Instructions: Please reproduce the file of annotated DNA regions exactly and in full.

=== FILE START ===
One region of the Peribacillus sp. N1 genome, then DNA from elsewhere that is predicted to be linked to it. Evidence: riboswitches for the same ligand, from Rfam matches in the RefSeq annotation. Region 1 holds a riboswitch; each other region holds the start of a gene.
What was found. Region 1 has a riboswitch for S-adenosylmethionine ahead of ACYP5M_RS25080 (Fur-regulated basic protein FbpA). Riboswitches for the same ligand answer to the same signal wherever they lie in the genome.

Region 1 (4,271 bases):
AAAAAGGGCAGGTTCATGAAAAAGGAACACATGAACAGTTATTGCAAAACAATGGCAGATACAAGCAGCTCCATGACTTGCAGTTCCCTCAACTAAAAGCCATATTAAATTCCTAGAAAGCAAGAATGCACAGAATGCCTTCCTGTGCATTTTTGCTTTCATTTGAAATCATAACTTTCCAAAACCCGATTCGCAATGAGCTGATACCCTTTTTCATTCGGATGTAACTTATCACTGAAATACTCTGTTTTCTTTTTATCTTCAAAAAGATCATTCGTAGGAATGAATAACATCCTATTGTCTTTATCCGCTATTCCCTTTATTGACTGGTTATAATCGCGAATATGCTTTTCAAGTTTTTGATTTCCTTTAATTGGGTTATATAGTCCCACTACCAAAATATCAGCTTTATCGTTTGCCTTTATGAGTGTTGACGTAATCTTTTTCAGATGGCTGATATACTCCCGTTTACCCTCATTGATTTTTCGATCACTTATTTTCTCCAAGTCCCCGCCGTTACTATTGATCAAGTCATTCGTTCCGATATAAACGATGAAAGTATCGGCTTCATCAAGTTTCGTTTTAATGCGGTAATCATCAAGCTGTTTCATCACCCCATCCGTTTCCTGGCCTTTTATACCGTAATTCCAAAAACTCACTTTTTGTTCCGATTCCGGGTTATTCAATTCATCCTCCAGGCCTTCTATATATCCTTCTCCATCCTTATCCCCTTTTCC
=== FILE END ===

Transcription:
One region of the Peribacillus sp. N1 genome, then DNA from elsewhere that is predicted to be linked to it. Evidence: riboswitches for the same ligand, from Rfam matches in the RefSeq annotation. Region 1 holds a riboswitch; each other region holds the start of a gene.
What was found. Region 1 has a riboswitch for S-adenosylmethionine ahead of ACYP5M_RS25080 (Fur-regulated basic protein FbpA). Riboswitches for the same ligand answer to the same signal wherever they lie in the genome.

Region 1 (4,271 bases):
AAAAAGGGCAGGTTCATGAAAAAGGAACACATGAACAGTTATTGCAAAACAATGGCAGATACAAGCAGCTCCATGACTTGCAGTTCCCTCAACTAAAAGCCATATTAAATTCCTAGAAAGCAAGAATGCACAGAATGCCTTCCTGTGCATTTTTGCTTTCATTTGAAATCATAACTTTCCAAAACCCGATTCGCAATGAGCTGATACCCTTTTTCATTCGGATGTAACTTATCACTGAAATACTCTGTTTTCTTTTTATCTTCAAAAAGATCATTCGTAGGAATGAATAACATCCTATTGTCTTTATCCGCTATTCCCTTTATTGACTGGTTATAATCGCGAATATGCTTTTCAAGTTTTTGATTTCCTTTAATTGGGTTATATAGTCCCACTACCAAAATATCAGCTTTATCGTTTGCCTTTATGAGTGTTGACGTAATCTTTTTCAGATGGCTGATATACTCCCGTTTACCCTCATTGATTTTTCGATCACTTATTTTCTCCAAGTCCCCGCCGTTACTATTGATCAAGTCATTCGTTCCGATATAAACGATGAAAGTATCGGCTTCATCAAGTTTCGTTTTAATGCGGTAATCATCAAGCTGTTTCATCACCCCATCCGTTTCCTGGCCTTTTATACCGTAATTCCAAAAACTCACTTTTTGTTCCGATTCCGGGTTATTCAATTCATCCTCCAGGCCTTCTATATATCCTTCTCCATCCTTATCCCCTTTTCC